The first keynote lecture presented the work of Lebanese and French design practice david/nicolas. Held by the firm’s founders, Raffoul and Moussallem, the presentation also explored identity in design, and defining what it means to be Lebanese designers.

“We had to find ourselves in our country, as well as outside of our country,” said Moussallem.

The designers highlighted their work, which includes product ranges as well as interiors in Beirut, Amman and Paris. The designers’ innovative approach and aesthetic, which they describe as “retro-futuristic”, is rooted in a wide range of influences, from Middle Eastern geometry, to antique furniture, robots, space travel, and even the music of Daft Punk.

In 2014, the designers were also selected as one of Milan Design Week’s three breakout stars by The New York Times. Later the same year, they held their first solo show in Beirut, 'Loulou/Hoda' at JM Design Gallery, exhibiting pieces inspired by their grandmothers, which combined antique and contemporary influences. In the same year, the studio introduced its first industrial project at Maison & Objet, the 'Orquestra' tableware collection for Vista Alegre, which was awarded the Red Dot Design Award, the Wallpaper* Award and the German design award.

Since 2016, david/nicolas has been represented by the prestigious Carpenters Workshop Gallery and in 2018, the studio presented its first solo show at the Paris gallery. david/nicholas has also worked closely with Jordanian architect Sahel Al Hiyari to realise private residential projects.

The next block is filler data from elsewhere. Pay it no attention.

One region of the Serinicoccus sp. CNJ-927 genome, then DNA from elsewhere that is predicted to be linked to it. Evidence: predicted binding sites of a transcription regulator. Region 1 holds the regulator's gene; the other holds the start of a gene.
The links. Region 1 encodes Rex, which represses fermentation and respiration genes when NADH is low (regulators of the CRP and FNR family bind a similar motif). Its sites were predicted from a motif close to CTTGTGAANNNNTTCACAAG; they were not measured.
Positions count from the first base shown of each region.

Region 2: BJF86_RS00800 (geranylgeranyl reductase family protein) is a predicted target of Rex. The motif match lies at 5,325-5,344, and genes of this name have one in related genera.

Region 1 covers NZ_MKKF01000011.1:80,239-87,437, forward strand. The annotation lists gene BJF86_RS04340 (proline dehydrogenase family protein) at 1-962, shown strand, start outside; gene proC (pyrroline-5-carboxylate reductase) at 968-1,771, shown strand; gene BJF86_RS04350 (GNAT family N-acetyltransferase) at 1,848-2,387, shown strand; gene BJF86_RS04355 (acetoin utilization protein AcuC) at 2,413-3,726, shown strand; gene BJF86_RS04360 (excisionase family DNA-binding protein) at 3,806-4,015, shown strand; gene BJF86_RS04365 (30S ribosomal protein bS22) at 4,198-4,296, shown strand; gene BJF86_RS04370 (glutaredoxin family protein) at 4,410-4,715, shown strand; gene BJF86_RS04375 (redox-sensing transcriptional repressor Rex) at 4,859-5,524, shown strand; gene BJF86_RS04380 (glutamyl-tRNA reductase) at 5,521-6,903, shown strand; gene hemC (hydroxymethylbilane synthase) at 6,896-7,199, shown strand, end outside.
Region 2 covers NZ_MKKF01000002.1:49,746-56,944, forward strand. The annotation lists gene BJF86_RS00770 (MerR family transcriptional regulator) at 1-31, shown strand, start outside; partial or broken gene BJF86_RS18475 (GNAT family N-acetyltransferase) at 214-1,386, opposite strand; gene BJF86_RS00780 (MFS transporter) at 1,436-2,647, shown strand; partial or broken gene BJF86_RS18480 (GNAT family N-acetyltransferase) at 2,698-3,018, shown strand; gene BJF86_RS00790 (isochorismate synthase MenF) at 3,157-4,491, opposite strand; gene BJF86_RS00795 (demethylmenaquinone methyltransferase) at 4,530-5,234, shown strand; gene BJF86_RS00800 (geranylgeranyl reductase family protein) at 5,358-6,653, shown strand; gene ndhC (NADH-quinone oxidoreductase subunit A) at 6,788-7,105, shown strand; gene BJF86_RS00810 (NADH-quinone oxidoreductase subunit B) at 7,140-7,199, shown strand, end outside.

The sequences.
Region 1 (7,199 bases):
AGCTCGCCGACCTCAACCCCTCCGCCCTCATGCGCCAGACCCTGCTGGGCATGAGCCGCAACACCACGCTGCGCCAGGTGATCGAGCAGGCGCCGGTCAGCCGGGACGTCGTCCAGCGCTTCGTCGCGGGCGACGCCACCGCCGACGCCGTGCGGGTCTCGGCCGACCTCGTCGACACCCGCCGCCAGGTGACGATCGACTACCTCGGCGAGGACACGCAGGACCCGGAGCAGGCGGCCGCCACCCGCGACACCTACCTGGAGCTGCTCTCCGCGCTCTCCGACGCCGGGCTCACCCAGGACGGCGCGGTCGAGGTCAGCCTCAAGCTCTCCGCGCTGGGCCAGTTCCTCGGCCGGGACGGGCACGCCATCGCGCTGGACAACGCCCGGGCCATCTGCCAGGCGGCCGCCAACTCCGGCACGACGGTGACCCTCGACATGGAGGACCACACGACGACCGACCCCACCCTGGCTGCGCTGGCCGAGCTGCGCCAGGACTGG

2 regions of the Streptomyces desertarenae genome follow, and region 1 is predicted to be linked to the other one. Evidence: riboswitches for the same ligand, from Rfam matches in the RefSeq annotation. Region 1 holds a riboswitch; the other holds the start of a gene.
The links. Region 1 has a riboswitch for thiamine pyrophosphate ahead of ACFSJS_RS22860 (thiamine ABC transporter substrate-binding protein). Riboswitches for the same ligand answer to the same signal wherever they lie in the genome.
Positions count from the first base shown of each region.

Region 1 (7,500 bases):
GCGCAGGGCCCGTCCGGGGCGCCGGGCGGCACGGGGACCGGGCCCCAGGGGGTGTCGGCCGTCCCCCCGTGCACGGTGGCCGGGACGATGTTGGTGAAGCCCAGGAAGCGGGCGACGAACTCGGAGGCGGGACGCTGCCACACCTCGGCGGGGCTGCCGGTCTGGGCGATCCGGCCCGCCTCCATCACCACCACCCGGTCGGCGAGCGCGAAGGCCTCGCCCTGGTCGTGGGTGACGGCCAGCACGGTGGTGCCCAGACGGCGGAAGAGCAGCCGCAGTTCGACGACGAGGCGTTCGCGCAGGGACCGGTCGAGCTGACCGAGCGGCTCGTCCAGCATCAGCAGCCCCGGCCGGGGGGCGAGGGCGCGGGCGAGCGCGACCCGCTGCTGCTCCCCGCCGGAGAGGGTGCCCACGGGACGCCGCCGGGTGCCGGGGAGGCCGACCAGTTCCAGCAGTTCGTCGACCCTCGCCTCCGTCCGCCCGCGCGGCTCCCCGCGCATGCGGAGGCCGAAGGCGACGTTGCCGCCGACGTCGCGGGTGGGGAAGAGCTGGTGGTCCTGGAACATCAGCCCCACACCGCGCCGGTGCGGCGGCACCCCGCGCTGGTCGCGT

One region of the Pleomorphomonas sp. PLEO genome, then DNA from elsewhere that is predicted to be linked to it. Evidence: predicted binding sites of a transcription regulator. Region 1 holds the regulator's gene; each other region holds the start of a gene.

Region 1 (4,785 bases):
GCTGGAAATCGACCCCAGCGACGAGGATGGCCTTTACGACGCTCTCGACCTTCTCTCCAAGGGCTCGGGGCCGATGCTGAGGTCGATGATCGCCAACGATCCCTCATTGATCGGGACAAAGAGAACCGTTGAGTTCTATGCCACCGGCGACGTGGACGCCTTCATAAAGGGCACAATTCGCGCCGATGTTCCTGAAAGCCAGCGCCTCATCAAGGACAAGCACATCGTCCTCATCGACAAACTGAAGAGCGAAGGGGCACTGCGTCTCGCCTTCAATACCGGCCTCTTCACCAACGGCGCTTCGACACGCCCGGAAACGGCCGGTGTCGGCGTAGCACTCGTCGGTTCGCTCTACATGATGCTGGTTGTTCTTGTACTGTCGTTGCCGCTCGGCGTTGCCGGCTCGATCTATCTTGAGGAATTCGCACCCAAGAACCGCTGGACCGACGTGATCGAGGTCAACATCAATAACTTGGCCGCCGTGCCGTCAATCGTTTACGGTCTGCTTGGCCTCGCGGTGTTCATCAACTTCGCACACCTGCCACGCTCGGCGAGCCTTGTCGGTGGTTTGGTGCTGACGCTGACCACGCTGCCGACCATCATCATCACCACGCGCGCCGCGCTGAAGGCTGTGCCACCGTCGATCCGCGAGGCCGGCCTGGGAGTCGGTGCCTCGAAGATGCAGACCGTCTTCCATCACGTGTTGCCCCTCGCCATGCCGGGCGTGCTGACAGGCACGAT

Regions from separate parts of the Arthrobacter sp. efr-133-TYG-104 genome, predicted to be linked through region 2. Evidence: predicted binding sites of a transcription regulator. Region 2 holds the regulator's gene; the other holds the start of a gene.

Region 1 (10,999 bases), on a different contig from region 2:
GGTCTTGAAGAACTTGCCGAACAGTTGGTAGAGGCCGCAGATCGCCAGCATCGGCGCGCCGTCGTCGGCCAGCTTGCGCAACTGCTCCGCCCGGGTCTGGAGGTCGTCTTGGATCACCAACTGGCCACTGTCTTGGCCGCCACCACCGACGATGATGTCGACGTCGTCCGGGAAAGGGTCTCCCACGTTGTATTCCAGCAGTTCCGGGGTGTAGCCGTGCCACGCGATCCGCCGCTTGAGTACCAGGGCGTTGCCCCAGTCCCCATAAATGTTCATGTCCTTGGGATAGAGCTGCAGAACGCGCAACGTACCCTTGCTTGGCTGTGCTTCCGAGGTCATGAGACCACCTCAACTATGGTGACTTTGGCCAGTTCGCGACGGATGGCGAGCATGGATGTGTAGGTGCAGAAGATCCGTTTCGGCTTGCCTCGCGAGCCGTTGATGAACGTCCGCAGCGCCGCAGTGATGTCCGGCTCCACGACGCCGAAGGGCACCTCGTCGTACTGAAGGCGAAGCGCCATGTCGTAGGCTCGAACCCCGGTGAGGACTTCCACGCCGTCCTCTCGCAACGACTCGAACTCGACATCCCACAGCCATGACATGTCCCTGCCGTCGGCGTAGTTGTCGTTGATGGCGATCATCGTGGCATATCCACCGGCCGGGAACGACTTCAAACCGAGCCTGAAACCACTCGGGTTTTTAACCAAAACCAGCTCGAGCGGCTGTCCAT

Raffoul and Moussallem were followed by Moroccan architect Kettani, who discussed the architectural history of Morocco as well as his studio’s various projects, like its ongoing B052 Casablanca.

“The development in Casablanca is very fast,” he said. “There are a lot of residential programmes, as well as public infrastructure, including new roads and bridges that will ease the problem we have with traffic. But the key issue in Casablanca is the lack of public space. There isn’t enough public space where people can meet and socialise. The price of the land is driving developers to keep building up. People know this is very important and it’s being discussed.”

The second and final panel discussion was moderated by Phillip Jones, principal and managing director, Middle East and North Africa at B+H Architects.

Following the topic of ‘A Sense of Locality – Contextual is Sustainable’, the panel consisted of members Jeroen Kortekaas, head of architecture at Bluehaus Group; Duncan Denley, managing director at desert INK; Omar Nakkash, founder of Nakkash Design Studio; Jennie Binchy, design director at Binchy and Binchy; and Marta Galvez, senior architect at JT+Partners.

The architects and designers discussed the use of materials, as well as design ownership in projects.

“If you rely on fancy materials to make your project successful, then you’re not doing your job as a designer,” said Denley.